This article reflects updates to the U.K. sanctions regime through 2 December 2022.
In response to Russia’s continued invasion of Ukraine, the United States, the European Union and the United Kingdom have added to their measures targeting Russia. The actions align with a joint statement published following a meeting held on 11 October 2022 in which the G7 emphasised its commitment to acting in solidarity and close coordination to combat Russia’s aggression.
Below we outline some of the key developments since our last update on 10 October 2022.
UK Sanctions and Export Controls
The U.K. has imposed asset freezes on an additional 29 individuals and one entity, including three Iranian individuals and an Iranian entity responsible for the supply of drones to Russia for use in Ukraine as well as key individuals in the construction and mining sectors and several Russian officials.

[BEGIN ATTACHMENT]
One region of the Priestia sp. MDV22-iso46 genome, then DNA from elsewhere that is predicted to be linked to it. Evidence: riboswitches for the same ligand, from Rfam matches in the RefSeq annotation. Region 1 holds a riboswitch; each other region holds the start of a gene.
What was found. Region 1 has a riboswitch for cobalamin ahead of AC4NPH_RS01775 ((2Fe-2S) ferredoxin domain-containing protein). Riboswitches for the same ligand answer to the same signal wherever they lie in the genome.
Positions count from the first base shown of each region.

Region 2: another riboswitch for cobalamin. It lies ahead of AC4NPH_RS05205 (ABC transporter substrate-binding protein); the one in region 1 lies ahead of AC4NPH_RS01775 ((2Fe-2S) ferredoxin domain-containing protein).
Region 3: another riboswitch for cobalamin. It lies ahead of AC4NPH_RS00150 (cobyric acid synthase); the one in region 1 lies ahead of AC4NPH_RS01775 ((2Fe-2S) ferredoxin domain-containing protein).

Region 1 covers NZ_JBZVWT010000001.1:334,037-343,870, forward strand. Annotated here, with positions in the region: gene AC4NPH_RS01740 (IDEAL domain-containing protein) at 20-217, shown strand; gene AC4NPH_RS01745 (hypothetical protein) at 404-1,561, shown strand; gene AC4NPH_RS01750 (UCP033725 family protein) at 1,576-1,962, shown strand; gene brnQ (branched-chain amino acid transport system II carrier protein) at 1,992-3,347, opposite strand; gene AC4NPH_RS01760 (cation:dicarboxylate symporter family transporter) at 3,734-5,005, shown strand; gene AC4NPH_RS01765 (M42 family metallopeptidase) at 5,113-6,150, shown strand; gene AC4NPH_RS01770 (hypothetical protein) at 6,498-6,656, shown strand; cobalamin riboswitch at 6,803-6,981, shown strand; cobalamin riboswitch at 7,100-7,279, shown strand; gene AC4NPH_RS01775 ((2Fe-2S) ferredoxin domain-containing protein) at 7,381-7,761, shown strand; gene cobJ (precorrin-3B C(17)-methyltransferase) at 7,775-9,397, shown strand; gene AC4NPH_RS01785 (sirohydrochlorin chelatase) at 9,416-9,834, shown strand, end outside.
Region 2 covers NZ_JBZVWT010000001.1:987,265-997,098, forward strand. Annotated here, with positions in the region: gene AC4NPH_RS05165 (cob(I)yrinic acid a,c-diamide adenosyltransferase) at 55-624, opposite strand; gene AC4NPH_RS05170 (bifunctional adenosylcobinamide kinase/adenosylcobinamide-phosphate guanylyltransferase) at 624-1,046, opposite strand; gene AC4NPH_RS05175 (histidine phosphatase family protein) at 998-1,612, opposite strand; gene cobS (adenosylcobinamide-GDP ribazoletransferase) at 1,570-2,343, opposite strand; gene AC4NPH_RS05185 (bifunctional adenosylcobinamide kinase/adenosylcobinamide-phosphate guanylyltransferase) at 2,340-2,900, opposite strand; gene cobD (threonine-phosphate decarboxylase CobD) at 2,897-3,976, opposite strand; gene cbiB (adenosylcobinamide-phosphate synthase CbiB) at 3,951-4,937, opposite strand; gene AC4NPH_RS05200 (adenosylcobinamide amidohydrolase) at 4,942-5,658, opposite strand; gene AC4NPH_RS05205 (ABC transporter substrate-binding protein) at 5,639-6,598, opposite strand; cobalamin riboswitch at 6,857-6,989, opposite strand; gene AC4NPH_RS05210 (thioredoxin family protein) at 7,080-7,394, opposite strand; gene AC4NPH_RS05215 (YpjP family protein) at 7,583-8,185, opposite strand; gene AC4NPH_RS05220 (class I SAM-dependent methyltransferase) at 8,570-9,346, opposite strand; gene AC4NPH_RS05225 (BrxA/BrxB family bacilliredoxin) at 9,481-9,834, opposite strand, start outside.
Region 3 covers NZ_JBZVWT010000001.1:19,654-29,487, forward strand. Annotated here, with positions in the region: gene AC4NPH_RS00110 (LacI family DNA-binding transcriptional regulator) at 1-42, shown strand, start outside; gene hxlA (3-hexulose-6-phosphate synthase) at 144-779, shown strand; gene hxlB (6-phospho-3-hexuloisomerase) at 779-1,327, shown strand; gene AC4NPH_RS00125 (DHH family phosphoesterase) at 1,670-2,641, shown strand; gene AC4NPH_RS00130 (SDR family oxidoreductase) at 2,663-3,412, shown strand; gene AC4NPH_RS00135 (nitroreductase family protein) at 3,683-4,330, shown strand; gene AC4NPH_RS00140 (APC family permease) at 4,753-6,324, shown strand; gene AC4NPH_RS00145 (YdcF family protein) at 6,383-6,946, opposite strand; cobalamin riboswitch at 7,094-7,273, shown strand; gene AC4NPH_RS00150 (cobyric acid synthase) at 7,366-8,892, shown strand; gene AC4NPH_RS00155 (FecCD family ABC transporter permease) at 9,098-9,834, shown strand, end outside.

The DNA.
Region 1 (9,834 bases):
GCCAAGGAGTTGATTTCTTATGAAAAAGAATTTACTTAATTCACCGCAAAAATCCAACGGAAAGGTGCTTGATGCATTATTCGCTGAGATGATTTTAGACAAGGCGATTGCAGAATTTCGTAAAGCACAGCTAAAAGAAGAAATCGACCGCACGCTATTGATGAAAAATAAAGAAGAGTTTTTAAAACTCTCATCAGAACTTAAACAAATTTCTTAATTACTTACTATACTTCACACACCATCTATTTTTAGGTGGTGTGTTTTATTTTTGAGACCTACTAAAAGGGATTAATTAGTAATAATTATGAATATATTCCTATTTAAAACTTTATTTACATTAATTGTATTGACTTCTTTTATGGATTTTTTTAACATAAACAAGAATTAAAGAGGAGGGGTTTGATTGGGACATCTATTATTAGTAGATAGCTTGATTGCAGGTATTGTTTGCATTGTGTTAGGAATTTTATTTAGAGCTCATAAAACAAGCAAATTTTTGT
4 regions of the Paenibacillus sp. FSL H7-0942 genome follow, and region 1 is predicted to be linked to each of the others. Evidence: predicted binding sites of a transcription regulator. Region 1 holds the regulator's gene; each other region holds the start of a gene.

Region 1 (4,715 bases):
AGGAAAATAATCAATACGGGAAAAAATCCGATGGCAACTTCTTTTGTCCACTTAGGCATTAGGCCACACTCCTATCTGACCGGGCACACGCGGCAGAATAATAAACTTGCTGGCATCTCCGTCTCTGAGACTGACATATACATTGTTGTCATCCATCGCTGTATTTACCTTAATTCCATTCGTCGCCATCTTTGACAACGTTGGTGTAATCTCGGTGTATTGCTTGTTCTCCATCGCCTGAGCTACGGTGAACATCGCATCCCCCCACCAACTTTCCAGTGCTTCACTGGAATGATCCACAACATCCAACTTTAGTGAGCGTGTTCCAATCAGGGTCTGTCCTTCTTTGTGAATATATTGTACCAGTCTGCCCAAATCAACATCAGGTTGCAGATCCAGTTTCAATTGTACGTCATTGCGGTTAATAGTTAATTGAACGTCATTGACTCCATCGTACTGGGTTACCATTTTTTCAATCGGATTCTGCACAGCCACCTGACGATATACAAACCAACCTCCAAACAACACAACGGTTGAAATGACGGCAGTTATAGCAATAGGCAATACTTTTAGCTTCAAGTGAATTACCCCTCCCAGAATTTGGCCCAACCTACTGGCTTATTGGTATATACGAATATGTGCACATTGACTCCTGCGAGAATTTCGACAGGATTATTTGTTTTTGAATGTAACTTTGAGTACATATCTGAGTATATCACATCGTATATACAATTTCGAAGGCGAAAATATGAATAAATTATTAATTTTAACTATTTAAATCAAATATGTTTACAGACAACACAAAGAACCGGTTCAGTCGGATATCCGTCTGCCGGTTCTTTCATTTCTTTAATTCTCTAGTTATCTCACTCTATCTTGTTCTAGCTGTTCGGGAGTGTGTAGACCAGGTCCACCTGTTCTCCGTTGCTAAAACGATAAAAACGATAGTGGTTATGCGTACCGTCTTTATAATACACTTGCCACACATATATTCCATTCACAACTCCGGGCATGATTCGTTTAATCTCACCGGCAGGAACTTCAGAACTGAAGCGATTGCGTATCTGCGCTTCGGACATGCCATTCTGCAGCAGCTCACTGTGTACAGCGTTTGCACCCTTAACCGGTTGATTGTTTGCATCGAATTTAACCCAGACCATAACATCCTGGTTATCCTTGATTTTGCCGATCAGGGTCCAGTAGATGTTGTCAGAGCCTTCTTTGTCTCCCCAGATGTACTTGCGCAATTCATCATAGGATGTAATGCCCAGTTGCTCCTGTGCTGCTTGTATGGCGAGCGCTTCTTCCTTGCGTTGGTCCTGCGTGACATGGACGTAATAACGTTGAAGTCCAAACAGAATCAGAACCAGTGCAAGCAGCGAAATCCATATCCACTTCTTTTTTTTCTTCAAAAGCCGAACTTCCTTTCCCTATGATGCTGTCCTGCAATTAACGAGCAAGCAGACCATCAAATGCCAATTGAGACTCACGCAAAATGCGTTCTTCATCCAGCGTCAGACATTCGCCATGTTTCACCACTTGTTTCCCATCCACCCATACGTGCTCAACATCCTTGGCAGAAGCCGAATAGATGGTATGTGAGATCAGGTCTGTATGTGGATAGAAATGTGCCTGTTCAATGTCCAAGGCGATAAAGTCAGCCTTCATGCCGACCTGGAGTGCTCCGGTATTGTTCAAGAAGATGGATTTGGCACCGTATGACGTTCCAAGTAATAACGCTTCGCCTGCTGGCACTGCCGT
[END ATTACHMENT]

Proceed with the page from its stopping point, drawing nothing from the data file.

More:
The U.K. imposed these measures on 20 October, 2 November and 30 November 2022.
The annual deadline set by the U.K. Office of Financial Sanctions Implementation (OFSI) to report frozen assets was on 11 November 2022. This required all persons that hold or control funds or economic resources belonging to, owned, held or controlled by a designated person to submit a report to OFSI setting out such details.
On 17 October 2022, the U.K. issued General Licence INT/2022/1552576, which permits persons designated under the U.K.’s Russia and Belarus sanctions regimes (as well as companies under their ownership or control, or their legal representatives) to pay funds to the London Court of International Arbitration to cover any arbitration costs. The licence is in force for an indefinite duration.